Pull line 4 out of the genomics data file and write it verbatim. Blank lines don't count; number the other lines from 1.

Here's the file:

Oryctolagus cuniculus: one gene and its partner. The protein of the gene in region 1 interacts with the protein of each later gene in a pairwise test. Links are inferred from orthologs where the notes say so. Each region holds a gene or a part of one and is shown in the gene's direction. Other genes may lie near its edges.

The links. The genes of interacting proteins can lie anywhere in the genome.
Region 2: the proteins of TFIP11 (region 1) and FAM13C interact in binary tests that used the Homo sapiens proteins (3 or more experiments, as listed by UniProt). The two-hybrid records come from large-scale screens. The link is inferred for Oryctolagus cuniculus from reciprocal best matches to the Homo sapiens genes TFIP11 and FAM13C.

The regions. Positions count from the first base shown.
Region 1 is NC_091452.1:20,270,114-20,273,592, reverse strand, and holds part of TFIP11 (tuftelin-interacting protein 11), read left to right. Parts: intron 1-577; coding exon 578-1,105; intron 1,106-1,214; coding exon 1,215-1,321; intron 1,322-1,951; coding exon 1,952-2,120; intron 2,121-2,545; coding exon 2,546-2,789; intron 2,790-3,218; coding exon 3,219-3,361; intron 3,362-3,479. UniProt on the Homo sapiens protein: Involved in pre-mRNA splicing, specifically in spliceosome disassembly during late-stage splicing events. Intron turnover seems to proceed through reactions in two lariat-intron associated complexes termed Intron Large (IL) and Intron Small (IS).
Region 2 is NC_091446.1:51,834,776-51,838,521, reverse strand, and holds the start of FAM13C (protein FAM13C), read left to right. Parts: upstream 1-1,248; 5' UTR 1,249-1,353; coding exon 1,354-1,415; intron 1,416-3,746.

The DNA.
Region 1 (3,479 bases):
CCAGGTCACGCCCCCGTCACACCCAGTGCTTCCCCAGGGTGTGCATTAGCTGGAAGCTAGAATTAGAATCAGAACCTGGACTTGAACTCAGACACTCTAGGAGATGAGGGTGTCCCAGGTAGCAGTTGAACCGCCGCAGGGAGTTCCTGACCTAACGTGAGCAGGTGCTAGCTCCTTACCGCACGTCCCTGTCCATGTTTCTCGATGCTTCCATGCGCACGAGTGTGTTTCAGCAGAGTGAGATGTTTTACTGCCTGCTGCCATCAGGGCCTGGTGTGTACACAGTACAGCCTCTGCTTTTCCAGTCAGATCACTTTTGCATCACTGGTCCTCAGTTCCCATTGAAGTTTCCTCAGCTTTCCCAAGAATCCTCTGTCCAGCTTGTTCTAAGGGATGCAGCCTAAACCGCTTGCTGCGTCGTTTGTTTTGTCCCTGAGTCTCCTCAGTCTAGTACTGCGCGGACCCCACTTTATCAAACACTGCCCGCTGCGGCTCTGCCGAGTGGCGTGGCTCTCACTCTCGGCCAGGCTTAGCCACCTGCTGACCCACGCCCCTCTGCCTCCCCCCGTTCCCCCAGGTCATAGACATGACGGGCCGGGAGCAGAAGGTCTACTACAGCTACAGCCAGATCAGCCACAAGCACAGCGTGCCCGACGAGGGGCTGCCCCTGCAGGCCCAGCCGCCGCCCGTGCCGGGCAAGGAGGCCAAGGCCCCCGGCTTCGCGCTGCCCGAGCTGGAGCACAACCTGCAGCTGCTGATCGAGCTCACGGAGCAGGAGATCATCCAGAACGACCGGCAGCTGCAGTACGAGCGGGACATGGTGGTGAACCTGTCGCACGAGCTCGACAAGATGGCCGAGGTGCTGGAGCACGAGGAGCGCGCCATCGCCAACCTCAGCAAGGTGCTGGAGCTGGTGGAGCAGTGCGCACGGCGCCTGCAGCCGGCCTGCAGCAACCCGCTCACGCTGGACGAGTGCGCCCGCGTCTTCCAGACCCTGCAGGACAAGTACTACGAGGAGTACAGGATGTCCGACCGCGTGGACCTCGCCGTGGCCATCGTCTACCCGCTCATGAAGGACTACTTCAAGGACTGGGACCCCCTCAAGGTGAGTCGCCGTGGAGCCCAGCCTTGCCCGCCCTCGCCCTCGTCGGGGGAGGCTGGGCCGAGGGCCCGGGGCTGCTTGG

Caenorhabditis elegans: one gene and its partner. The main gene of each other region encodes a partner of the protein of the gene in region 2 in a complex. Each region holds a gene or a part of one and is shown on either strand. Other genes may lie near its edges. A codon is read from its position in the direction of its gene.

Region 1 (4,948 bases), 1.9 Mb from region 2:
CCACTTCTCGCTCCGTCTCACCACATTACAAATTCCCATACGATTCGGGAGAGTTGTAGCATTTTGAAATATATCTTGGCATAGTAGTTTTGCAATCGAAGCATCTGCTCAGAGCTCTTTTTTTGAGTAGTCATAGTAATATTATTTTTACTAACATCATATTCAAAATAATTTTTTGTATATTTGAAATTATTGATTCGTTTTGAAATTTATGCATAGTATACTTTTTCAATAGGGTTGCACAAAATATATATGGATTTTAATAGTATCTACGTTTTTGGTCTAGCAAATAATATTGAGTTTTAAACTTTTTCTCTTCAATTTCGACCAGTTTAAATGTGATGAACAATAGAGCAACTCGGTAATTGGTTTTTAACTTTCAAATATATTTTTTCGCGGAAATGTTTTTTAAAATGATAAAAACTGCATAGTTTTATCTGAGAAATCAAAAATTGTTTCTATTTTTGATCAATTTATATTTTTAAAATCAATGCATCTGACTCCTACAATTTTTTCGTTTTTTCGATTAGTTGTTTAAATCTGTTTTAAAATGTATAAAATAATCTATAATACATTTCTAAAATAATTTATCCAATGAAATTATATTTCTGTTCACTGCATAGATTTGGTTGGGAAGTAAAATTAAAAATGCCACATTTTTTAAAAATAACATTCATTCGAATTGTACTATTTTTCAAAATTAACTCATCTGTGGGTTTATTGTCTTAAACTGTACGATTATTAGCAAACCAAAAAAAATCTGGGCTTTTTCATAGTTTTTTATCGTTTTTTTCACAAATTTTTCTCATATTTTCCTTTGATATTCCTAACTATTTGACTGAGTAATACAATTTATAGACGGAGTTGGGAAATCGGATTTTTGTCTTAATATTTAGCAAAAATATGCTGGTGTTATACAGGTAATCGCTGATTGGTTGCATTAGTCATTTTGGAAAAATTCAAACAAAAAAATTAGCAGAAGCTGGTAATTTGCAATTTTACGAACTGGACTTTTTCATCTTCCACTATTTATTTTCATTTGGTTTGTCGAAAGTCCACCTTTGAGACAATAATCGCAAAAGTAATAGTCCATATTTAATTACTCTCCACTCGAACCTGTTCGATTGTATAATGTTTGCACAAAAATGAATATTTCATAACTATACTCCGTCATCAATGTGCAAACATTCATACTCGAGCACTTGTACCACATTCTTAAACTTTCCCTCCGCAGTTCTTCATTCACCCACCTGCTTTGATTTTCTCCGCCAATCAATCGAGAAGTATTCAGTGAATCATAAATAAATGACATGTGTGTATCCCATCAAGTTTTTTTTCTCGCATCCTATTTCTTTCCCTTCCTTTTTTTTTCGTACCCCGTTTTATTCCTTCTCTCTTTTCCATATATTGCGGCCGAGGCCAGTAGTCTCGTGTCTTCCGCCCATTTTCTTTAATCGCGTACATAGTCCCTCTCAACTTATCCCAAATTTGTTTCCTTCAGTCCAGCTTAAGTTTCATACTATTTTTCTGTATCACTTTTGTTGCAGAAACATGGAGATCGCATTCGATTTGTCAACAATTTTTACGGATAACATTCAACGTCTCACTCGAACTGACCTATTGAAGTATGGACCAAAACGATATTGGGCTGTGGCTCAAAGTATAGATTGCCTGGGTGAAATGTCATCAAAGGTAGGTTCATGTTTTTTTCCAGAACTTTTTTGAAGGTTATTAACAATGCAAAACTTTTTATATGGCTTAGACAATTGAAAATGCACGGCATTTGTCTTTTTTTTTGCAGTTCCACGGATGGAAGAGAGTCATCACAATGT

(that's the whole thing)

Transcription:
The regions. Positions count from the first base shown.